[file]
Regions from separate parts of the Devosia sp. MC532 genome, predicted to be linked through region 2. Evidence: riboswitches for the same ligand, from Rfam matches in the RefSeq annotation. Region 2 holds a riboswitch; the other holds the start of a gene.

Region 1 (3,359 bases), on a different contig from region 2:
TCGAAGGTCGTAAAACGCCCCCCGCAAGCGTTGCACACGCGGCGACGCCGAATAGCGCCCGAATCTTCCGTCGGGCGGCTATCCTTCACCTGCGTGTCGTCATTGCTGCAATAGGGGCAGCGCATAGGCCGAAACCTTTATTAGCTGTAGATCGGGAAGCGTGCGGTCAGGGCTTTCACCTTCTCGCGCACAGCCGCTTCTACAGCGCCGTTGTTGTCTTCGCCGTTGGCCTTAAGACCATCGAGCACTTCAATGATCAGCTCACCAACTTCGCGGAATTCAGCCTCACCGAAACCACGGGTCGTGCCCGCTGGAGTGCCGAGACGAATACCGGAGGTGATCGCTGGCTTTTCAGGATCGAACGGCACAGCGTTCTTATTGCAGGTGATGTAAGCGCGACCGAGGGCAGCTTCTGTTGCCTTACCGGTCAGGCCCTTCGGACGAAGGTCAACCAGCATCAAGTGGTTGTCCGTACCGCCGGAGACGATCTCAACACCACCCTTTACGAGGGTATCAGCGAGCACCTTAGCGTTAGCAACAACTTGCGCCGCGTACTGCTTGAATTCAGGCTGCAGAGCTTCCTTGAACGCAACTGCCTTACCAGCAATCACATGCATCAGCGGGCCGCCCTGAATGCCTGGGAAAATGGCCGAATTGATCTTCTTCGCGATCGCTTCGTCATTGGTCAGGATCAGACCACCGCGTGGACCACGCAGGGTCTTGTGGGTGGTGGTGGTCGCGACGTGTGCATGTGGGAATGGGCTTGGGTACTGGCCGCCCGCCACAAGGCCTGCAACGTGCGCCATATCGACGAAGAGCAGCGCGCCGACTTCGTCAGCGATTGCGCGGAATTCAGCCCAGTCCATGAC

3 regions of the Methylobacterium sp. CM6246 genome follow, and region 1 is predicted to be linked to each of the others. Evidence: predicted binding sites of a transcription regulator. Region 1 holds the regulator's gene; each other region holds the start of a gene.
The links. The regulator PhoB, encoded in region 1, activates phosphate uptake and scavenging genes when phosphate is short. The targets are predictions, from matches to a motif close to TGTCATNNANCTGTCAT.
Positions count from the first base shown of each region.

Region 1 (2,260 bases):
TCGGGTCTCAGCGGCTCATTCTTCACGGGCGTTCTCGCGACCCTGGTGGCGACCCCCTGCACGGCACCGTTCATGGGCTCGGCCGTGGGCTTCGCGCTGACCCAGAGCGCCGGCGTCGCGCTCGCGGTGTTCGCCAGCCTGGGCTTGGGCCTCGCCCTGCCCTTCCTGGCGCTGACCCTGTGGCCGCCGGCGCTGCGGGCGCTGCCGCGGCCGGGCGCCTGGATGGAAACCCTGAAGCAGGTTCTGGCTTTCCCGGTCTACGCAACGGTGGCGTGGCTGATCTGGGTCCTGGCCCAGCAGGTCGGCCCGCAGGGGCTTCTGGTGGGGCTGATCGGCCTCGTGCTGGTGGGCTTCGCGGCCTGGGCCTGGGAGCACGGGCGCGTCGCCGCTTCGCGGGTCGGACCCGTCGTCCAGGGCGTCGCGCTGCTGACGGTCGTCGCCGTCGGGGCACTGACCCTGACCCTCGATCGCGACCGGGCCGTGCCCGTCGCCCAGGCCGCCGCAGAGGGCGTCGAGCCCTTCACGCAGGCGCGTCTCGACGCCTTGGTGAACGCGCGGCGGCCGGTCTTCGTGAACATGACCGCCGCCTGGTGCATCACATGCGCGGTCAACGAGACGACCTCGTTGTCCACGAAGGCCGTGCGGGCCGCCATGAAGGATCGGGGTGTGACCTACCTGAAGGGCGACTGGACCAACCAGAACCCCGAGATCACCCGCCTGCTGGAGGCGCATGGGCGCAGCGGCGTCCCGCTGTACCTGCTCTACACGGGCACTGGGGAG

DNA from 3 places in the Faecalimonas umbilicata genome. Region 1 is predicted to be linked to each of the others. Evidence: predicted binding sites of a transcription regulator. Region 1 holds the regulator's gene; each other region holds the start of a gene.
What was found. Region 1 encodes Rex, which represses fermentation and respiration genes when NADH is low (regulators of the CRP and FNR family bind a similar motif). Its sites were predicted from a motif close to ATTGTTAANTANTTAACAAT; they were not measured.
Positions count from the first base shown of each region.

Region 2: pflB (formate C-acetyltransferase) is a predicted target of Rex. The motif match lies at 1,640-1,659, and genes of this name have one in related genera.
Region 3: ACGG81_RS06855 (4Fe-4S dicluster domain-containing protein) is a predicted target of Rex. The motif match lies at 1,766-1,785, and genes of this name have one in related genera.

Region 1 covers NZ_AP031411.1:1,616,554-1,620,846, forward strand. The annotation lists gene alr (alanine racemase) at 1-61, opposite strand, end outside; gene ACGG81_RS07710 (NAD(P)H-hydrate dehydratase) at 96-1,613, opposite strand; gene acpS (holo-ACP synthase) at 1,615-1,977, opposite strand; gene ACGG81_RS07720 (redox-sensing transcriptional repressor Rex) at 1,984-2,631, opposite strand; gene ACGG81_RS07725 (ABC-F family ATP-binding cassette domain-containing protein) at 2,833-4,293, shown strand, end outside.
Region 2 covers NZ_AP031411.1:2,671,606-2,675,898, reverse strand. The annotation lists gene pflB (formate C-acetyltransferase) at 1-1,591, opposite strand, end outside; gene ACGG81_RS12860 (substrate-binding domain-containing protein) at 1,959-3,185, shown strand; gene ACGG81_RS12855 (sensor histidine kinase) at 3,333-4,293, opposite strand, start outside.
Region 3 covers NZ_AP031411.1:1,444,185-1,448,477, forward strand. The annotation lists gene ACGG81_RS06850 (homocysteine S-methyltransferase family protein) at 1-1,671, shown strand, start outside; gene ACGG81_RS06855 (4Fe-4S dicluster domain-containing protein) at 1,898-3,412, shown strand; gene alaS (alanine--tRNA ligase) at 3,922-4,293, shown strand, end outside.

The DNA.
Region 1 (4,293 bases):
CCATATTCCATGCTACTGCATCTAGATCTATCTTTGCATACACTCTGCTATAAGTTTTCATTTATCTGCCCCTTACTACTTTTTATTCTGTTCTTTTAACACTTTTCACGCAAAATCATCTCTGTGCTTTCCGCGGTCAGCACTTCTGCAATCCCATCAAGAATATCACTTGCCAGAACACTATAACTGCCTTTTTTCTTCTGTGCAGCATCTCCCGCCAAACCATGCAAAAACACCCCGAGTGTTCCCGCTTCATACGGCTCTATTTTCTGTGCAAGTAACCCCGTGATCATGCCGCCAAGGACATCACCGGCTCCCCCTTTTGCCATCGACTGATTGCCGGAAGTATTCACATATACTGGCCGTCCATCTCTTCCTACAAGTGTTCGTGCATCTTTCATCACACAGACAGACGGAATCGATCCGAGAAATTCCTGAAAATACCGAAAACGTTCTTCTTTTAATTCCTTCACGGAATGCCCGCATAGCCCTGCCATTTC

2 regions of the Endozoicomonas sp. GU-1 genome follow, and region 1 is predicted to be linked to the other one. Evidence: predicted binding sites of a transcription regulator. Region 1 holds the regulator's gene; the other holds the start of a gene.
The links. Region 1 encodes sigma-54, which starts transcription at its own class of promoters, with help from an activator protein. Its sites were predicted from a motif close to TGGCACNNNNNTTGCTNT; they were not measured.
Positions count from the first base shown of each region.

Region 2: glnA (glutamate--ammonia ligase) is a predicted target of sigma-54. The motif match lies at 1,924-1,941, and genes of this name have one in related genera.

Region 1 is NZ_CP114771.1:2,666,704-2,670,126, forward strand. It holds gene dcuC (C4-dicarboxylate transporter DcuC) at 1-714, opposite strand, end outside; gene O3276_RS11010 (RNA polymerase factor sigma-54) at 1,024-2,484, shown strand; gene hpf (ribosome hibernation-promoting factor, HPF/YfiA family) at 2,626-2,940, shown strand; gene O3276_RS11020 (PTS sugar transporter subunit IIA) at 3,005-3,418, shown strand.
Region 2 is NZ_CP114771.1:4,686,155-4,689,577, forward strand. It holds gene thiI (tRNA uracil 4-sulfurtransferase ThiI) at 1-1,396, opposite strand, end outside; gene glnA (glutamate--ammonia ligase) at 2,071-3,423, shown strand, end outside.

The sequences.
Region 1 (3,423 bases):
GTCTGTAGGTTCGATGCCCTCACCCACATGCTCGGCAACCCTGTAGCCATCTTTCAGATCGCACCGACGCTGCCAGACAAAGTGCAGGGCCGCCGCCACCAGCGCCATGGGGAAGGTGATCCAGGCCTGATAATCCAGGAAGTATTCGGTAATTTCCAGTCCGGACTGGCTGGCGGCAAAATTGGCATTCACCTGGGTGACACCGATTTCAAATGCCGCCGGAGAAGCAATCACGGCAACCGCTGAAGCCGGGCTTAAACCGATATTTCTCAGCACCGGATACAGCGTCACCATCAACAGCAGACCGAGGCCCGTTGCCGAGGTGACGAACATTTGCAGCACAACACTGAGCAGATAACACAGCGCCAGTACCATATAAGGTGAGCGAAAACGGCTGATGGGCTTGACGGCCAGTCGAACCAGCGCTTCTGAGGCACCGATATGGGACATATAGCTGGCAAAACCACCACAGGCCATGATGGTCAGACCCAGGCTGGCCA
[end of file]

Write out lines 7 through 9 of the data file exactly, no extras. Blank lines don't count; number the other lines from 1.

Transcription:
Region 1 (2,260 bases):
TCGGGTCTCAGCGGCTCATTCTTCACGGGCGTTCTCGCGACCCTGGTGGCGACCCCCTGCACGGCACCGTTCATGGGCTCGGCCGTGGGCTTCGCGCTGACCCAGAGCGCCGGCGTCGCGCTCGCGGTGTTCGCCAGCCTGGGCTTGGGCCTCGCCCTGCCCTTCCTGGCGCTGACCCTGTGGCCGCCGGCGCTGCGGGCGCTGCCGCGGCCGGGCGCCTGGATGGAAACCCTGAAGCAGGTTCTGGCTTTCCCGGTCTACGCAACGGTGGCGTGGCTGATCTGGGTCCTGGCCCAGCAGGTCGGCCCGCAGGGGCTTCTGGTGGGGCTGATCGGCCTCGTGCTGGTGGGCTTCGCGGCCTGGGCCTGGGAGCACGGGCGCGTCGCCGCTTCGCGGGTCGGACCCGTCGTCCAGGGCGTCGCGCTGCTGACGGTCGTCGCCGTCGGGGCACTGACCCTGACCCTCGATCGCGACCGGGCCGTGCCCGTCGCCCAGGCCGCCGCAGAGGGCGTCGAGCCCTTCACGCAGGCGCGTCTCGACGCCTTGGTGAACGCGCGGCGGCCGGTCTTCGTGAACATGACCGCCGCCTGGTGCATCACATGCGCGGTCAACGAGACGACCTCGTTGTCCACGAAGGCCGTGCGGGCCGCCATGAAGGATCGGGGTGTGACCTACCTGAAGGGCGACTGGACCAACCAGAACCCCGAGATCACCCGCCTGCTGGAGGCGCATGGGCGCAGCGGCGTCCCGCTGTACCTGCTCTACACGGGCACTGGGGAG

DNA from 3 places in the Faecalimonas umbilicata genome. Region 1 is predicted to be linked to each of the others. Evidence: predicted binding sites of a transcription regulator. Region 1 holds the regulator's gene; each other region holds the start of a gene.